What you can do: Use ice packs and ibuprofen to soothe engorgement. If you’re dealing with clogged ducts or mastitis, try massage, feeding your baby often or applying a heating pad. (For mastitis, you’ll also need antibiotics to treat the infection.) Changing feeding positions every time you nurse can help with sore nipples. After your baby is finished eating, express a few drops of milk and gently rub it on your nipples; let them air-dry or wear a soft cotton shirt. Vegetable shortening or coconut oil can also help nipples heal. If the pain gets worse, contact your OB-GYN or primary care provider. Hospitals, OB-GYN and pediatric offices may have lactation consultants on staff to help.
Babies have different internal clocks than adults, which means you may be waking often to feed or change your baby. In fact, most newborns wake up about every three hours and need to be fed, changed and comforted. The rigors of labor and delivery combined with frequently waking to care for a newborn can cause postpartum fatigue.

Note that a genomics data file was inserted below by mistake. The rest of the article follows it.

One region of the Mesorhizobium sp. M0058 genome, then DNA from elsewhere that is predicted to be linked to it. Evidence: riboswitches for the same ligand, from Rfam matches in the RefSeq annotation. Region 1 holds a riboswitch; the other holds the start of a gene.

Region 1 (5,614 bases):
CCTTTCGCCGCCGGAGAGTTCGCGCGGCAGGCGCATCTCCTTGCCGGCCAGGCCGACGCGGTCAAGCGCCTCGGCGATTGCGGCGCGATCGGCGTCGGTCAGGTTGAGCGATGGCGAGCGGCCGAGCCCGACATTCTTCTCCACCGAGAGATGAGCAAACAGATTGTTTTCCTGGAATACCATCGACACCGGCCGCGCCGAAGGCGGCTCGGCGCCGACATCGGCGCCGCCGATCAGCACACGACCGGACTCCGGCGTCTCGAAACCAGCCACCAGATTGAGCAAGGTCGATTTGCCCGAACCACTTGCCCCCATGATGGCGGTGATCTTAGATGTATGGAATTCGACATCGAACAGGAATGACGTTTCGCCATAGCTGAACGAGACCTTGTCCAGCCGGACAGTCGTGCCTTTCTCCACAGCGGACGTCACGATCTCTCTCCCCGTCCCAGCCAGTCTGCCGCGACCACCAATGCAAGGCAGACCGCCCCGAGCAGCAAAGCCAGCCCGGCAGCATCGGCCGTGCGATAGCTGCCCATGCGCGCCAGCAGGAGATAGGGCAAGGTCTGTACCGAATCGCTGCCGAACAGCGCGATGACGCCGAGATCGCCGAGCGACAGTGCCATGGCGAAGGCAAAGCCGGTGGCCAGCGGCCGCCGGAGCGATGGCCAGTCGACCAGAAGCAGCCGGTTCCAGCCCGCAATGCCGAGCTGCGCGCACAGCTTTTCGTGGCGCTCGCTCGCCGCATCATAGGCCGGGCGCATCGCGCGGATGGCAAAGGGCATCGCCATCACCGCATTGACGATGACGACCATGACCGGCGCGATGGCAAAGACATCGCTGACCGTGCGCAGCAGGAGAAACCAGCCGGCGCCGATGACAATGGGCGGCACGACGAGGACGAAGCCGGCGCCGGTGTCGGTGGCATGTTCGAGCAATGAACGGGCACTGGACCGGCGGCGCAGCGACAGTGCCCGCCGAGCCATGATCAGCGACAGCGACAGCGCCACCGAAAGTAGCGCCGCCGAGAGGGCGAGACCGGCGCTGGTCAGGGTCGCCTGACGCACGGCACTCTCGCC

“Pregnancy and delivery take a toll on your body. That’s why we call it labor—it’s laborious,” Dr. Flanagan says.
What you can do: Sleep when the baby sleeps. Although it is nice to have visits from friends and family or to use quiet time to be productive, these are not essential. If possible, let someone else take care of all responsibilities other than feeding your baby and taking care of yourself.
Mood Changes and Postpartum Depression
New moms may experience the “baby blues”—they feel sad and cry easily during the first one to two weeks after delivery but are still able to function. This means you still eat, bathe and take care of your baby, but you feel down.